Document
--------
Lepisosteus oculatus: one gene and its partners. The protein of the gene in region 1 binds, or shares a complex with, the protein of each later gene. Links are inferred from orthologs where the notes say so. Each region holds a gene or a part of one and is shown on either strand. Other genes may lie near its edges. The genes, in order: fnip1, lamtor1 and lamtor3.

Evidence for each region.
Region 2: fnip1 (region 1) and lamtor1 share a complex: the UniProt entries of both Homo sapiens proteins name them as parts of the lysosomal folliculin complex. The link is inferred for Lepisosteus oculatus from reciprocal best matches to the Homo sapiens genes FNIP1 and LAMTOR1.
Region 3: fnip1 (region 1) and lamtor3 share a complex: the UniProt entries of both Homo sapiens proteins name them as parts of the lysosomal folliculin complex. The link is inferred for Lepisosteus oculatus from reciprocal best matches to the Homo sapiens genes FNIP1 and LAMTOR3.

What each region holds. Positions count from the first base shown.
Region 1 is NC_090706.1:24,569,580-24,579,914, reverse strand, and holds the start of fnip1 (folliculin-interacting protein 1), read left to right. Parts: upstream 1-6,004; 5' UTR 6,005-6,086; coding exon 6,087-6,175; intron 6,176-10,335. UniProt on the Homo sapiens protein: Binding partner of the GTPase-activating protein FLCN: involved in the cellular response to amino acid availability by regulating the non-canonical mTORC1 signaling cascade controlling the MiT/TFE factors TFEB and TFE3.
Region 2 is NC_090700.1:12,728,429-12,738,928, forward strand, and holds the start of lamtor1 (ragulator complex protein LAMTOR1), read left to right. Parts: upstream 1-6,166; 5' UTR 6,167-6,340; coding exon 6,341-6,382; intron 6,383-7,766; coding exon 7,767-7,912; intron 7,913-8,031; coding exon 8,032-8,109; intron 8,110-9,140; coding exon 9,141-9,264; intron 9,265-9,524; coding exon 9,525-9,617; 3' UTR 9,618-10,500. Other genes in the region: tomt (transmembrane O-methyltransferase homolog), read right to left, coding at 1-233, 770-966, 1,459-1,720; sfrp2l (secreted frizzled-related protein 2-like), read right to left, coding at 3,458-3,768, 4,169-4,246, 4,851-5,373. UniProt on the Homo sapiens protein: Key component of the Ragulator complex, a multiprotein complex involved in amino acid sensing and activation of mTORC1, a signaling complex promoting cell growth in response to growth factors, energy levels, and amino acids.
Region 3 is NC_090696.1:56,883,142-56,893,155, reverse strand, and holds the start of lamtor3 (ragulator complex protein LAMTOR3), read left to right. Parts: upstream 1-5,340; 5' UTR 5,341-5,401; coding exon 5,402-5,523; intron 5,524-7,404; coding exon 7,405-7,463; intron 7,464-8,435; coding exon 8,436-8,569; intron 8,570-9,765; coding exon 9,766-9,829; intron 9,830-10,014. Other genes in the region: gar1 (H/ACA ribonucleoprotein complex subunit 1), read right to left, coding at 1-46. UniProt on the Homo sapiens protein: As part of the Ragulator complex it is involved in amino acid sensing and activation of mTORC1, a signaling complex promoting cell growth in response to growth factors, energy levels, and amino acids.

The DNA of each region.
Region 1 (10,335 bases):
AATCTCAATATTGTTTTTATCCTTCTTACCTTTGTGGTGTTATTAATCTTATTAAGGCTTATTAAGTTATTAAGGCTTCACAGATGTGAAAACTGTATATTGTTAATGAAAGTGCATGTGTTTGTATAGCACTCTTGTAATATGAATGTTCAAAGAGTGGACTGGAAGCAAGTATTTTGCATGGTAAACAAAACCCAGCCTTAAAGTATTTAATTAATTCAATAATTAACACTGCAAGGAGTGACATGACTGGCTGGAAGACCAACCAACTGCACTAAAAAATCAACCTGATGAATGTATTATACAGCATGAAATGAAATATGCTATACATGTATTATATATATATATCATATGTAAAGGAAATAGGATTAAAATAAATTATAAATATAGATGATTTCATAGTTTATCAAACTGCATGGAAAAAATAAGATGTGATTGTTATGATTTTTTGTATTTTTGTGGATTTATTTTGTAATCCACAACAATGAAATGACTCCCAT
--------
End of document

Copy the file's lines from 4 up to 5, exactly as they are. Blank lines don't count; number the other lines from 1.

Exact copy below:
Region 3: fnip1 (region 1) and lamtor3 share a complex: the UniProt entries of both Homo sapiens proteins name them as parts of the lysosomal folliculin complex. The link is inferred for Lepisosteus oculatus from reciprocal best matches to the Homo sapiens genes FNIP1 and LAMTOR3.

What each region holds. Positions count from the first base shown.